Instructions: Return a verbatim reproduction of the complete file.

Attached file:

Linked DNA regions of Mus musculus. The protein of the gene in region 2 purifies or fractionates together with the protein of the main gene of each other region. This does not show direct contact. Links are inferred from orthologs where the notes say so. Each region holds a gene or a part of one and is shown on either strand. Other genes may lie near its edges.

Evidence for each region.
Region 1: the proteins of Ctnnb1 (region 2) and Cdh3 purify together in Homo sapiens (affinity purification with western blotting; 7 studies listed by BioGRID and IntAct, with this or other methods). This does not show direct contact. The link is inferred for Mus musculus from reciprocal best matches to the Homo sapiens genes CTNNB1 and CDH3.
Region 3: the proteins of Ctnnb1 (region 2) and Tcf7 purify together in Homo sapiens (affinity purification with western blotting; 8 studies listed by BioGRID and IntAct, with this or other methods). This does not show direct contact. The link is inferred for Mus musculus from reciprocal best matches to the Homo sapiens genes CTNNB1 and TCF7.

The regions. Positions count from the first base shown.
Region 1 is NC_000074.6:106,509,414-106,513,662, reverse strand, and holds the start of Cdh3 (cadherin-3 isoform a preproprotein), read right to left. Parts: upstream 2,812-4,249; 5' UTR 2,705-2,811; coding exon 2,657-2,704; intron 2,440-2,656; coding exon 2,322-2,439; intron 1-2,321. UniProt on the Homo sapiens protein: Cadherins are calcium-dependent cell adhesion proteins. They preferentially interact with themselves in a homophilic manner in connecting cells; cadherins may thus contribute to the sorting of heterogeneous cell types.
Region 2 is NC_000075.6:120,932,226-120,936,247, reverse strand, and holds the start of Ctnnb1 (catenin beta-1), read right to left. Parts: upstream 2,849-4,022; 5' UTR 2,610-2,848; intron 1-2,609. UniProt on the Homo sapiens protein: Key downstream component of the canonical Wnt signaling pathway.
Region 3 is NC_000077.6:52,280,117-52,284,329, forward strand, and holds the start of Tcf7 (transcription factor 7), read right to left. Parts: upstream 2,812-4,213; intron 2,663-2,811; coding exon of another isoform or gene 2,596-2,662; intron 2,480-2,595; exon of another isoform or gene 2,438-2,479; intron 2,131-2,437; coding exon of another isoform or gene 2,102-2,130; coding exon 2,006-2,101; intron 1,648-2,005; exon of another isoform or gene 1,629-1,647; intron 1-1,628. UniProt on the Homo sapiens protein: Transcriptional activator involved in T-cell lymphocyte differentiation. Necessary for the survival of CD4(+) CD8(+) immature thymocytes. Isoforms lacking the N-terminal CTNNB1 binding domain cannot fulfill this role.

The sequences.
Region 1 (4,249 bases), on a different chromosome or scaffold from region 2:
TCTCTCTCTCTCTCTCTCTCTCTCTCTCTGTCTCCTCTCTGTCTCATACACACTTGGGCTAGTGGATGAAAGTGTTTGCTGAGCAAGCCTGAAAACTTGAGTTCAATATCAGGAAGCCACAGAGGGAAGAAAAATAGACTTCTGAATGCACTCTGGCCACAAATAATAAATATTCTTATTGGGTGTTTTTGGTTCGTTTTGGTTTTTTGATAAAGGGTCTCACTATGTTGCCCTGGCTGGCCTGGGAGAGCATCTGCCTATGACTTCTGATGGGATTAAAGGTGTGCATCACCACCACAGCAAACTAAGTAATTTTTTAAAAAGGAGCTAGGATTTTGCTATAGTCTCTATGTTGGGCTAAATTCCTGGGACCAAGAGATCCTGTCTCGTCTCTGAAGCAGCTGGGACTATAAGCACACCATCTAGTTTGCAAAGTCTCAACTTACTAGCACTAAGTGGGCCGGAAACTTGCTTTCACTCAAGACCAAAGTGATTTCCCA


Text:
Linked DNA regions of Mus musculus. The protein of the gene in region 2 purifies or fractionates together with the protein of the main gene of each other region. This does not show direct contact. Links are inferred from orthologs where the notes say so. Each region holds a gene or a part of one and is shown on either strand. Other genes may lie near its edges.

Evidence for each region.
Region 1: the proteins of Ctnnb1 (region 2) and Cdh3 purify together in Homo sapiens (affinity purification with western blotting; 7 studies listed by BioGRID and IntAct, with this or other methods). This does not show direct contact. The link is inferred for Mus musculus from reciprocal best matches to the Homo sapiens genes CTNNB1 and CDH3.
Region 3: the proteins of Ctnnb1 (region 2) and Tcf7 purify together in Homo sapiens (affinity purification with western blotting; 8 studies listed by BioGRID and IntAct, with this or other methods). This does not show direct contact. The link is inferred for Mus musculus from reciprocal best matches to the Homo sapiens genes CTNNB1 and TCF7.

The regions. Positions count from the first base shown.
Region 1 is NC_000074.6:106,509,414-106,513,662, reverse strand, and holds the start of Cdh3 (cadherin-3 isoform a preproprotein), read right to left. Parts: upstream 2,812-4,249; 5' UTR 2,705-2,811; coding exon 2,657-2,704; intron 2,440-2,656; coding exon 2,322-2,439; intron 1-2,321. UniProt on the Homo sapiens protein: Cadherins are calcium-dependent cell adhesion proteins. They preferentially interact with themselves in a homophilic manner in connecting cells; cadherins may thus contribute to the sorting of heterogeneous cell types.
Region 2 is NC_000075.6:120,932,226-120,936,247, reverse strand, and holds the start of Ctnnb1 (catenin beta-1), read right to left. Parts: upstream 2,849-4,022; 5' UTR 2,610-2,848; intron 1-2,609. UniProt on the Homo sapiens protein: Key downstream component of the canonical Wnt signaling pathway.
Region 3 is NC_000077.6:52,280,117-52,284,329, forward strand, and holds the start of Tcf7 (transcription factor 7), read right to left. Parts: upstream 2,812-4,213; intron 2,663-2,811; coding exon of another isoform or gene 2,596-2,662; intron 2,480-2,595; exon of another isoform or gene 2,438-2,479; intron 2,131-2,437; coding exon of another isoform or gene 2,102-2,130; coding exon 2,006-2,101; intron 1,648-2,005; exon of another isoform or gene 1,629-1,647; intron 1-1,628. UniProt on the Homo sapiens protein: Transcriptional activator involved in T-cell lymphocyte differentiation. Necessary for the survival of CD4(+) CD8(+) immature thymocytes. Isoforms lacking the N-terminal CTNNB1 binding domain cannot fulfill this role.

The sequences.
Region 1 (4,249 bases), on a different chromosome or scaffold from region 2:
TCTCTCTCTCTCTCTCTCTCTCTCTCTCTGTCTCCTCTCTGTCTCATACACACTTGGGCTAGTGGATGAAAGTGTTTGCTGAGCAAGCCTGAAAACTTGAGTTCAATATCAGGAAGCCACAGAGGGAAGAAAAATAGACTTCTGAATGCACTCTGGCCACAAATAATAAATATTCTTATTGGGTGTTTTTGGTTCGTTTTGGTTTTTTGATAAAGGGTCTCACTATGTTGCCCTGGCTGGCCTGGGAGAGCATCTGCCTATGACTTCTGATGGGATTAAAGGTGTGCATCACCACCACAGCAAACTAAGTAATTTTTTAAAAAGGAGCTAGGATTTTGCTATAGTCTCTATGTTGGGCTAAATTCCTGGGACCAAGAGATCCTGTCTCGTCTCTGAAGCAGCTGGGACTATAAGCACACCATCTAGTTTGCAAAGTCTCAACTTACTAGCACTAAGTGGGCCGGAAACTTGCTTTCACTCAAGACCAAAGTGATTTCCCA